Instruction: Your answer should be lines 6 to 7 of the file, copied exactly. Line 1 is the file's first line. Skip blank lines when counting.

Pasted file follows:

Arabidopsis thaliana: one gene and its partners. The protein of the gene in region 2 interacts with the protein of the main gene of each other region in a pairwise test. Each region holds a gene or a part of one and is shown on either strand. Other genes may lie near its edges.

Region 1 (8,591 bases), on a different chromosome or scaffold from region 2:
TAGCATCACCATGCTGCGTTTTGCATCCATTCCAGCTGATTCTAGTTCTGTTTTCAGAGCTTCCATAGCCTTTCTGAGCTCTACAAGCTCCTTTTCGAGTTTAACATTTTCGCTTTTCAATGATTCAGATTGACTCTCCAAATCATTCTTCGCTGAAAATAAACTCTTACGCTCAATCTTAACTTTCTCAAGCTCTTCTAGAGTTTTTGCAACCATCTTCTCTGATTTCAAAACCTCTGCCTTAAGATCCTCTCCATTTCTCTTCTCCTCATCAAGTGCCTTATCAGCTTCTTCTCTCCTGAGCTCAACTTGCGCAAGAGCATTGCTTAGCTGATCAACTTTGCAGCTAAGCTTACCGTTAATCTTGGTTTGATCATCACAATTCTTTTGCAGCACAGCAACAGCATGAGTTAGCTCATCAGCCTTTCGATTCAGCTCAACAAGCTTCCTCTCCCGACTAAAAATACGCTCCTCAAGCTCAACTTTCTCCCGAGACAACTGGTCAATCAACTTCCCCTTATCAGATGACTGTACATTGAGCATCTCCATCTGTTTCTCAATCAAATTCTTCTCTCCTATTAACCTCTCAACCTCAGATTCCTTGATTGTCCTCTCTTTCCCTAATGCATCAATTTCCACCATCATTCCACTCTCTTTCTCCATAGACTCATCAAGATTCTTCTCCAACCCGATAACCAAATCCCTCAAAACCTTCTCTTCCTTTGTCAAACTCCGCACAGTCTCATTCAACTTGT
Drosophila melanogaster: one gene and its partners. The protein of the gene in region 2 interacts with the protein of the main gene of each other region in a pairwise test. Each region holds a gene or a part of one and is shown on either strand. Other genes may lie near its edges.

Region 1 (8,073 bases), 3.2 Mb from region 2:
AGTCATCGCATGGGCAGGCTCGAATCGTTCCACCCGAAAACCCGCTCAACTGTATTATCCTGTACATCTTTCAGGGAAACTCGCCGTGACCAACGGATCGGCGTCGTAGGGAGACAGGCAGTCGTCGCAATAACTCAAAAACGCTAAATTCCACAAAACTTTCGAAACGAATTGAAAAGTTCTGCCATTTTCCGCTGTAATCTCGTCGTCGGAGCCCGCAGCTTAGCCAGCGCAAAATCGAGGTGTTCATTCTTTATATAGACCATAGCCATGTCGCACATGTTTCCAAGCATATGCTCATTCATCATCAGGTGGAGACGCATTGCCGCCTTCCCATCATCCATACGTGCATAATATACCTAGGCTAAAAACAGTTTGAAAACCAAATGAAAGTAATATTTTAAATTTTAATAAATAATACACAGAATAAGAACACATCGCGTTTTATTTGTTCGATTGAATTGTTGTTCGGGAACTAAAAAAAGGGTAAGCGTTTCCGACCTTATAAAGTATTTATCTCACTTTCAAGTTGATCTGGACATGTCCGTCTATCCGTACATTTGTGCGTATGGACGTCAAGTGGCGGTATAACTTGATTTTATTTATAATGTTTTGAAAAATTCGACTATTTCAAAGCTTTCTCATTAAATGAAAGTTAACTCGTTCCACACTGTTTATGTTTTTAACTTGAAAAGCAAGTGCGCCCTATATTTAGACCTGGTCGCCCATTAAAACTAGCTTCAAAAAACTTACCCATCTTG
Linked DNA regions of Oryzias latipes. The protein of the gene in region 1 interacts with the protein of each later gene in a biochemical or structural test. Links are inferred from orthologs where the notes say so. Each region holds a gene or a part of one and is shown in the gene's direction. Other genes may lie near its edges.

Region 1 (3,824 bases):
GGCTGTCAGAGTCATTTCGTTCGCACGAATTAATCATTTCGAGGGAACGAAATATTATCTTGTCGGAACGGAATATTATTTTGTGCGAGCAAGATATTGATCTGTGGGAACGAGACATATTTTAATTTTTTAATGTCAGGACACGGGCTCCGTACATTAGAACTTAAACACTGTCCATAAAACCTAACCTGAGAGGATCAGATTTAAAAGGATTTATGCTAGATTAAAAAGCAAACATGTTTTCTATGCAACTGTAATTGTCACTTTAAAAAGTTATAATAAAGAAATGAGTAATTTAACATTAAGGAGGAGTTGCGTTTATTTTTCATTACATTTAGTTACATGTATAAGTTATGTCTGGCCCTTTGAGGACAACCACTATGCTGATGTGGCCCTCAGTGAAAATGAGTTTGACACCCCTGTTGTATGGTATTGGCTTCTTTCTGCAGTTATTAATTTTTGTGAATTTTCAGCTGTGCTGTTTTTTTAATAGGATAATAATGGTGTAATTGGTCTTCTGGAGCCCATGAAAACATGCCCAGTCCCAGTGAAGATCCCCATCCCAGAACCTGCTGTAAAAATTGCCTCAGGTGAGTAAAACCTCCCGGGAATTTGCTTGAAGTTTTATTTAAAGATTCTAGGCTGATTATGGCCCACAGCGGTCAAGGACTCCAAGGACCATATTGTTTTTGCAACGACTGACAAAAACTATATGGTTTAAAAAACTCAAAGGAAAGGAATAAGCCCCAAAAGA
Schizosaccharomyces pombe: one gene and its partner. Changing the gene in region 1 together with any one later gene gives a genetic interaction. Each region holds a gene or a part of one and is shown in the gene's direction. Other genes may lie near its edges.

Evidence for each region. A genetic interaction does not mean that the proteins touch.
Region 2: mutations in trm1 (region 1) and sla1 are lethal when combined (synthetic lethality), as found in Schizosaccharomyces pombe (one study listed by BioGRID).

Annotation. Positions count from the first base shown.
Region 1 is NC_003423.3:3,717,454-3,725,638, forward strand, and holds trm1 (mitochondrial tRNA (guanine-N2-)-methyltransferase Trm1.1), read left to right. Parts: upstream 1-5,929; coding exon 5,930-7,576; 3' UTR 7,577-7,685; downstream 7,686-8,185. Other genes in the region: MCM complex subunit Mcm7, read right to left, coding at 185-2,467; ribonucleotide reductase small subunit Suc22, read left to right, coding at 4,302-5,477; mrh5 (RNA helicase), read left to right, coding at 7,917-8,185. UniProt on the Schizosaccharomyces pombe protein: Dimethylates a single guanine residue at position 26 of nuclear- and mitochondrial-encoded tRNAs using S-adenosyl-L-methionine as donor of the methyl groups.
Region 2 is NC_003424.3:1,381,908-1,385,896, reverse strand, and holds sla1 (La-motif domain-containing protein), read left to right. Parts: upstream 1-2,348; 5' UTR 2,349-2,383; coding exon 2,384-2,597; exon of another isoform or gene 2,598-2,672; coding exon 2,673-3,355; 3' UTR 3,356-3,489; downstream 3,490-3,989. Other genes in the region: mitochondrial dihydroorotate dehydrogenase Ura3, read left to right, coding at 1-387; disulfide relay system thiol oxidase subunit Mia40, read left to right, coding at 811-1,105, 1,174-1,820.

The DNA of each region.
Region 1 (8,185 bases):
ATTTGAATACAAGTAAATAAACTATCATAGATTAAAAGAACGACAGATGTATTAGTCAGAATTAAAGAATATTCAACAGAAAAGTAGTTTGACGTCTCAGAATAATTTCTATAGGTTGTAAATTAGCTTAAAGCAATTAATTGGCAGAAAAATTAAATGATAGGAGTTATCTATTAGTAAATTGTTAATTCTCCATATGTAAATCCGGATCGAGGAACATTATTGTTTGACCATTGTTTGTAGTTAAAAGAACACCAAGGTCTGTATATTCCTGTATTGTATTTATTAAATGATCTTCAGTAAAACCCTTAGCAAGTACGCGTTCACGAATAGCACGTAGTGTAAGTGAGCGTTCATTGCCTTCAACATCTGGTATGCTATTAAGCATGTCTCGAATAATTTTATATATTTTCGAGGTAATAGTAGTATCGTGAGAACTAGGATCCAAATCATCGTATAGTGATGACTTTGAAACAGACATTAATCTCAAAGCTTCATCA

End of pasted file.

AGTCATCGCATGGGCAGGCTCGAATCGTTCCACCCGAAAACCCGCTCAACTGTATTATCCTGTACATCTTTCAGGGAAACTCGCCGTGACCAACGGATCGGCGTCGTAGGGAGACAGGCAGTCGTCGCAATAACTCAAAAACGCTAAATTCCACAAAACTTTCGAAACGAATTGAAAAGTTCTGCCATTTTCCGCTGTAATCTCGTCGTCGGAGCCCGCAGCTTAGCCAGCGCAAAATCGAGGTGTTCATTCTTTATATAGACCATAGCCATGTCGCACATGTTTCCAAGCATATGCTCATTCATCATCAGGTGGAGACGCATTGCCGCCTTCCCATCATCCATACGTGCATAATATACCTAGGCTAAAAACAGTTTGAAAACCAAATGAAAGTAATATTTTAAATTTTAATAAATAATACACAGAATAAGAACACATCGCGTTTTATTTGTTCGATTGAATTGTTGTTCGGGAACTAAAAAAAGGGTAAGCGTTTCCGACCTTATAAAGTATTTATCTCACTTTCAAGTTGATCTGGACATGTCCGTCTATCCGTACATTTGTGCGTATGGACGTCAAGTGGCGGTATAACTTGATTTTATTTATAATGTTTTGAAAAATTCGACTATTTCAAAGCTTTCTCATTAAATGAAAGTTAACTCGTTCCACACTGTTTATGTTTTTAACTTGAAAAGCAAGTGCGCCCTATATTTAGACCTGGTCGCCCATTAAAACTAGCTTCAAAAAACTTACCCATCTTG
Linked DNA regions of Oryzias latipes. The protein of the gene in region 1 interacts with the protein of each later gene in a biochemical or structural test. Links are inferred from orthologs where the notes say so. Each region holds a gene or a part of one and is shown in the gene's direction. Other genes may lie near its edges.